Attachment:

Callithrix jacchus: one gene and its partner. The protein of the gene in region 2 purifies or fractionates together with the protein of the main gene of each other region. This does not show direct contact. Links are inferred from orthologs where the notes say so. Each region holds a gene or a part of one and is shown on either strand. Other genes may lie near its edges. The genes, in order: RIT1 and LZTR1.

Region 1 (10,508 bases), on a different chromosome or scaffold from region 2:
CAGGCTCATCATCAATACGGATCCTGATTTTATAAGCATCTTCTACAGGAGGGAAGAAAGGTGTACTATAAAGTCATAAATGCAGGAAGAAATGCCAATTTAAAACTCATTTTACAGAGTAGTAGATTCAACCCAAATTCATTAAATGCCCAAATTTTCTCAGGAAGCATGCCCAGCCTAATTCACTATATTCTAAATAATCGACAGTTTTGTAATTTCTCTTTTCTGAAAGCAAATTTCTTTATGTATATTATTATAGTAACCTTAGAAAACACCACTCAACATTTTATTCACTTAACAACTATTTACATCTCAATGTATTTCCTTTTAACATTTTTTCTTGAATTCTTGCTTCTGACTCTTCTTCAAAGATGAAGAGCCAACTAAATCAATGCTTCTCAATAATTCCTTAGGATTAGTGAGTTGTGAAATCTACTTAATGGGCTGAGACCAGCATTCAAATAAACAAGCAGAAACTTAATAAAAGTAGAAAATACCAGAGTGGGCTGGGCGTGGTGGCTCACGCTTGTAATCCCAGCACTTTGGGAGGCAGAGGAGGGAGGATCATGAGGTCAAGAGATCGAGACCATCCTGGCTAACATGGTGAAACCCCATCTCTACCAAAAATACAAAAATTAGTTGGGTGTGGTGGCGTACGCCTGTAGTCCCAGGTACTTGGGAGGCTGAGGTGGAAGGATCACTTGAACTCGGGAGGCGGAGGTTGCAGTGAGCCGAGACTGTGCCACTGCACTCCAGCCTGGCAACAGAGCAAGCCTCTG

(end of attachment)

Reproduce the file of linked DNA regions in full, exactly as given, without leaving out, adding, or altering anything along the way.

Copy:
Callithrix jacchus: one gene and its partner. The protein of the gene in region 2 purifies or fractionates together with the protein of the main gene of each other region. This does not show direct contact. Links are inferred from orthologs where the notes say so. Each region holds a gene or a part of one and is shown on either strand. Other genes may lie near its edges. The genes, in order: RIT1 and LZTR1.

Region 1 (10,508 bases), on a different chromosome or scaffold from region 2:
CAGGCTCATCATCAATACGGATCCTGATTTTATAAGCATCTTCTACAGGAGGGAAGAAAGGTGTACTATAAAGTCATAAATGCAGGAAGAAATGCCAATTTAAAACTCATTTTACAGAGTAGTAGATTCAACCCAAATTCATTAAATGCCCAAATTTTCTCAGGAAGCATGCCCAGCCTAATTCACTATATTCTAAATAATCGACAGTTTTGTAATTTCTCTTTTCTGAAAGCAAATTTCTTTATGTATATTATTATAGTAACCTTAGAAAACACCACTCAACATTTTATTCACTTAACAACTATTTACATCTCAATGTATTTCCTTTTAACATTTTTTCTTGAATTCTTGCTTCTGACTCTTCTTCAAAGATGAAGAGCCAACTAAATCAATGCTTCTCAATAATTCCTTAGGATTAGTGAGTTGTGAAATCTACTTAATGGGCTGAGACCAGCATTCAAATAAACAAGCAGAAACTTAATAAAAGTAGAAAATACCAGAGTGGGCTGGGCGTGGTGGCTCACGCTTGTAATCCCAGCACTTTGGGAGGCAGAGGAGGGAGGATCATGAGGTCAAGAGATCGAGACCATCCTGGCTAACATGGTGAAACCCCATCTCTACCAAAAATACAAAAATTAGTTGGGTGTGGTGGCGTACGCCTGTAGTCCCAGGTACTTGGGAGGCTGAGGTGGAAGGATCACTTGAACTCGGGAGGCGGAGGTTGCAGTGAGCCGAGACTGTGCCACTGCACTCCAGCCTGGCAACAGAGCAAGCCTCTG